Please excuse the informality, but most reports describe you as a down to earth guy, just an ordinary fan who was in the right place at the right time and ended up being the commissioner of Major League Baseball.
I read that you have instituted random HGH testing on Minor League players. Many people are giving you kudos for trying to eradicate – your term – the use of performance enhancing drugs in baseball.
That’s a noble cause, one that the baseball commissioner should embrace even if you’ve come to the party late, so to speak, having been dragged there, kicking and screaming, by members of the press and Congress.
Here’s the thing. Despite your good intentions, imposing HGH testing on minor leaguers isn’t much of an accomplishment. Without the benefit of a union to represent them, minor leaguers have no choice in the matter. In addition, the move is unlikely to accomplish the intended goal.
You see, HGH costs money and last I checked, most minor leaguers were subsisting on an average of $1,000 a month for the five months of the year they play ball. Even when you add the $25 per day in meal money that players receive while on the road, no one purchases HGH on that income.
Anyone in the minors with the financial wherewithal to purchase HGH is on the 40-man roster, meaning they’re represented by the union and are exempt from your edict.
I would have been much more impressed if you had announced an agreement with the MLBPA to institute HGH testing on Major League players. Of course, you need the union’s consent to do that, which won’t be forthcoming any time soon for a variety of reasons. Chief among them is the dearth of scientific evidence that HGH testing is either reliable or effective in discouraging HGH use.
After thousands of documented tests, no athlete – as in none – has ever tested positive for a random HGH test. Sure, English rugby player Terry Newton tested positive for HGH last year but his test wasn’t random. Someone snitched on him and the needle cavalry showed up at just the right time.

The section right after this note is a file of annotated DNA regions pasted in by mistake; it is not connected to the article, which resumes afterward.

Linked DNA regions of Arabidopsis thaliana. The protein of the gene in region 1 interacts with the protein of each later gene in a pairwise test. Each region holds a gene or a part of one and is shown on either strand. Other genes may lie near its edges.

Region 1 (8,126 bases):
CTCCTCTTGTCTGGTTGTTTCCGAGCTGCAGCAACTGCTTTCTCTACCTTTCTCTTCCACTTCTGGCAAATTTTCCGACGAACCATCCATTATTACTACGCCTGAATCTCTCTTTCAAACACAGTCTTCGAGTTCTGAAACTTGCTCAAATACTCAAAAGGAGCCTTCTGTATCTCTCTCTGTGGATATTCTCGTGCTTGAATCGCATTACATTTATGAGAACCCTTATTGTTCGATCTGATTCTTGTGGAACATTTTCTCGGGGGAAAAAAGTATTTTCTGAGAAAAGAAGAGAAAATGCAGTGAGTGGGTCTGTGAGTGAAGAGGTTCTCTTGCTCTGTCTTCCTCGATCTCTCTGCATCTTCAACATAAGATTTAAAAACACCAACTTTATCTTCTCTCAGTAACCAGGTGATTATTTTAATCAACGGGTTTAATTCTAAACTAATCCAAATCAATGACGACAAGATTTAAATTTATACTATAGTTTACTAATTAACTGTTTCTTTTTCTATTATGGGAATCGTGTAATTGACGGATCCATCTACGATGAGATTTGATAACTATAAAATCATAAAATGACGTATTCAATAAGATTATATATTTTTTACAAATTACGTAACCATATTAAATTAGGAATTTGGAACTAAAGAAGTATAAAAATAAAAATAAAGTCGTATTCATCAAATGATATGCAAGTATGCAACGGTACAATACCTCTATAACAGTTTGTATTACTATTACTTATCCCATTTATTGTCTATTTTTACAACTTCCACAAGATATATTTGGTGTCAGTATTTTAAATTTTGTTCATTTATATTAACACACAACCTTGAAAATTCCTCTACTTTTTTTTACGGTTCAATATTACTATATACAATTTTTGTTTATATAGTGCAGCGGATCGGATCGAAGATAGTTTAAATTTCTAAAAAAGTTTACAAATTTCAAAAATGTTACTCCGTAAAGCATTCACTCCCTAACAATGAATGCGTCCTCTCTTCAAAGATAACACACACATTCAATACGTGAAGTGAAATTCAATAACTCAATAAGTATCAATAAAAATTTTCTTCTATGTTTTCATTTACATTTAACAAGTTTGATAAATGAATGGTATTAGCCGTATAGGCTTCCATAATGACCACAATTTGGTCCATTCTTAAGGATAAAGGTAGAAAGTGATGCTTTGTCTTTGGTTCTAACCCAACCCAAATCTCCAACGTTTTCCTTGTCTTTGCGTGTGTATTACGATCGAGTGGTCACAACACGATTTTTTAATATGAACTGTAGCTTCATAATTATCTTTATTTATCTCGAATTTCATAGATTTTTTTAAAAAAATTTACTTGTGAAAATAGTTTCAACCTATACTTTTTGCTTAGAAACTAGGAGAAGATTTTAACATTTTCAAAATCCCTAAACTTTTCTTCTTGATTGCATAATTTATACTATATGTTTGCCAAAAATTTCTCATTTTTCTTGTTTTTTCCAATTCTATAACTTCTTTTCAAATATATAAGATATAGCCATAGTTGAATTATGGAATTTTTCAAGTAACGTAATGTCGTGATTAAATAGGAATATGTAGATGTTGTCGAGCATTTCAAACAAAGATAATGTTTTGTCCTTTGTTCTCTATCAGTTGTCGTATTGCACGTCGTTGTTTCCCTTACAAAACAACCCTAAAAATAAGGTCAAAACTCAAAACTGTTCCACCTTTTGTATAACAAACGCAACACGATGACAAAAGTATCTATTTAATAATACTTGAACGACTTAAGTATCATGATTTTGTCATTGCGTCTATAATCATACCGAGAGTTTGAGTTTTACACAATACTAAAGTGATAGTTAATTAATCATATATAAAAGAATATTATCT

The only test for HGH currently available, the one you are going to impose on minor leaguers, is a blood test. The union deems blood testing to be too invasive. They’re right. Unlike urine, blood divulges a variety of diseases, medical symptoms and DNA, meaning we can never be certain what information the testers have access to and might later divulge. Forget the guarantee of confidentiality.
The union bought that argument in agreeing to the 2002 survey test for steroids. How’s that working out for everyone?
Maybe the imposition of HGH testing in the minors was designed as an end run around the union, an attempt to put pressure on them to cave to HGH testing. If the current Minor League players get used to being tested for HGH, perhaps they won’t be so adamantly opposed to it when they get to the Major League level. I wouldn’t count on that, at least not until science improves and the confidentiality issue is satisfactorily addressed.
Some people are criticizing the HGH move as a desperate attempt by you to salvage your legacy prior to your retirement in 2012. I can’t imagine that anyone in your position would ever resort to such a thing, but if that was the motivation for your decision, you should know this: The steroid era is history.
You can never remove the stain that steroids left on your reputation and the game while you sat idly by. But you aren’t solely responsible for that damage. The union and the players share equally – if not more so – in the wreckage.
Fortunately, steroids aren’t the sum total of your body of work. There’s the financial health of the game, robust attendance, the internet arm of MLB, the MLB Network, interleague play, expanded playoffs, revenue sharing, labor peace, and a host of other advances in baseball that took place during your watch.
You don’t need to impose ineffective HGH testing on minor leaguers to salvage your legacy. It’s already cast in stone and reads as follows: Bud Selig is the greatest commissioner in the history of Major League Baseball.